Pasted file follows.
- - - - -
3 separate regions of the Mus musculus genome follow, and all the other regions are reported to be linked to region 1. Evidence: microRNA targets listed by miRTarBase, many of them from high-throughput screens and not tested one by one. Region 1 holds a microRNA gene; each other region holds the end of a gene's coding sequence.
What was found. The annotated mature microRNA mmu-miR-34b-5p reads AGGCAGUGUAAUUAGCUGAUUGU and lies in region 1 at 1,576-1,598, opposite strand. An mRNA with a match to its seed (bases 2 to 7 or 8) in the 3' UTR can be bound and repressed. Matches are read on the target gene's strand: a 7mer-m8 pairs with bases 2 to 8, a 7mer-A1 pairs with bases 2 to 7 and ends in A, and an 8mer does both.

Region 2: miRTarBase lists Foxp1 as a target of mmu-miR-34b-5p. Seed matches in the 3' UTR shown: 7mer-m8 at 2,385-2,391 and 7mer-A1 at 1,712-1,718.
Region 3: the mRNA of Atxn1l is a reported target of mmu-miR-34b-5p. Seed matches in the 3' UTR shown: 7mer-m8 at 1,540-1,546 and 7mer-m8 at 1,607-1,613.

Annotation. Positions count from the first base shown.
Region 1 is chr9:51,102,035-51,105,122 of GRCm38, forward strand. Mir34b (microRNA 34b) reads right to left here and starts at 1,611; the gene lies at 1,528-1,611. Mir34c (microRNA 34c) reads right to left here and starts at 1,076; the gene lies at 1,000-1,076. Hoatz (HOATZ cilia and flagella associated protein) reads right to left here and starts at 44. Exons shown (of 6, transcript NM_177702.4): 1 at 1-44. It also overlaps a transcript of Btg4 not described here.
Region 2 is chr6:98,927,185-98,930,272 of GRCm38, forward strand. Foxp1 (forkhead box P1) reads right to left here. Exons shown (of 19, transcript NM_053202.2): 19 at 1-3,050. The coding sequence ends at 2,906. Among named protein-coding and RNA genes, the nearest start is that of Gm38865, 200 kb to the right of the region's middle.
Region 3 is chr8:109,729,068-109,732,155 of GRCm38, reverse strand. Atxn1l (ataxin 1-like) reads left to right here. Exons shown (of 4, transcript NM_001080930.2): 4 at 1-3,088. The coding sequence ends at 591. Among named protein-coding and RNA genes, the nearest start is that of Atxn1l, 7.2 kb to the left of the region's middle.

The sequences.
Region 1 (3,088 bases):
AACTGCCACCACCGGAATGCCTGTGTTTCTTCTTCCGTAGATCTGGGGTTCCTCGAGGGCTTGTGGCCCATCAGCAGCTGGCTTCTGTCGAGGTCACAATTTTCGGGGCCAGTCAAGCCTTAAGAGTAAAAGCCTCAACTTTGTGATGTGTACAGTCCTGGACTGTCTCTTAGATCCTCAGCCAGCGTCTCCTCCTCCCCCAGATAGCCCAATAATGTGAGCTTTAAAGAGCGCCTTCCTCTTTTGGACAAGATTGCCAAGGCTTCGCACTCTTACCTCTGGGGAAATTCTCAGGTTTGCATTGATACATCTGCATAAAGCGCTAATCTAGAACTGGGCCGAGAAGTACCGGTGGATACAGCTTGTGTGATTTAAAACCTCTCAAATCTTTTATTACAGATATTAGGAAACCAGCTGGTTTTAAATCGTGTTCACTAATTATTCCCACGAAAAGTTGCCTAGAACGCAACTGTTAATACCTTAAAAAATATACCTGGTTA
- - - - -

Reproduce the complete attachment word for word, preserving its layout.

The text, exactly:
3 separate regions of the Mus musculus genome follow, and all the other regions are reported to be linked to region 1. Evidence: microRNA targets listed by miRTarBase, many of them from high-throughput screens and not tested one by one. Region 1 holds a microRNA gene; each other region holds the end of a gene's coding sequence.
What was found. The annotated mature microRNA mmu-miR-34b-5p reads AGGCAGUGUAAUUAGCUGAUUGU and lies in region 1 at 1,576-1,598, opposite strand. An mRNA with a match to its seed (bases 2 to 7 or 8) in the 3' UTR can be bound and repressed. Matches are read on the target gene's strand: a 7mer-m8 pairs with bases 2 to 8, a 7mer-A1 pairs with bases 2 to 7 and ends in A, and an 8mer does both.

Region 2: miRTarBase lists Foxp1 as a target of mmu-miR-34b-5p. Seed matches in the 3' UTR shown: 7mer-m8 at 2,385-2,391 and 7mer-A1 at 1,712-1,718.
Region 3: the mRNA of Atxn1l is a reported target of mmu-miR-34b-5p. Seed matches in the 3' UTR shown: 7mer-m8 at 1,540-1,546 and 7mer-m8 at 1,607-1,613.

Annotation. Positions count from the first base shown.
Region 1 is chr9:51,102,035-51,105,122 of GRCm38, forward strand. Mir34b (microRNA 34b) reads right to left here and starts at 1,611; the gene lies at 1,528-1,611. Mir34c (microRNA 34c) reads right to left here and starts at 1,076; the gene lies at 1,000-1,076. Hoatz (HOATZ cilia and flagella associated protein) reads right to left here and starts at 44. Exons shown (of 6, transcript NM_177702.4): 1 at 1-44. It also overlaps a transcript of Btg4 not described here.
Region 2 is chr6:98,927,185-98,930,272 of GRCm38, forward strand. Foxp1 (forkhead box P1) reads right to left here. Exons shown (of 19, transcript NM_053202.2): 19 at 1-3,050. The coding sequence ends at 2,906. Among named protein-coding and RNA genes, the nearest start is that of Gm38865, 200 kb to the right of the region's middle.
Region 3 is chr8:109,729,068-109,732,155 of GRCm38, reverse strand. Atxn1l (ataxin 1-like) reads left to right here. Exons shown (of 4, transcript NM_001080930.2): 4 at 1-3,088. The coding sequence ends at 591. Among named protein-coding and RNA genes, the nearest start is that of Atxn1l, 7.2 kb to the left of the region's middle.

The sequences.
Region 1 (3,088 bases):
AACTGCCACCACCGGAATGCCTGTGTTTCTTCTTCCGTAGATCTGGGGTTCCTCGAGGGCTTGTGGCCCATCAGCAGCTGGCTTCTGTCGAGGTCACAATTTTCGGGGCCAGTCAAGCCTTAAGAGTAAAAGCCTCAACTTTGTGATGTGTACAGTCCTGGACTGTCTCTTAGATCCTCAGCCAGCGTCTCCTCCTCCCCCAGATAGCCCAATAATGTGAGCTTTAAAGAGCGCCTTCCTCTTTTGGACAAGATTGCCAAGGCTTCGCACTCTTACCTCTGGGGAAATTCTCAGGTTTGCATTGATACATCTGCATAAAGCGCTAATCTAGAACTGGGCCGAGAAGTACCGGTGGATACAGCTTGTGTGATTTAAAACCTCTCAAATCTTTTATTACAGATATTAGGAAACCAGCTGGTTTTAAATCGTGTTCACTAATTATTCCCACGAAAAGTTGCCTAGAACGCAACTGTTAATACCTTAAAAAATATACCTGGTTA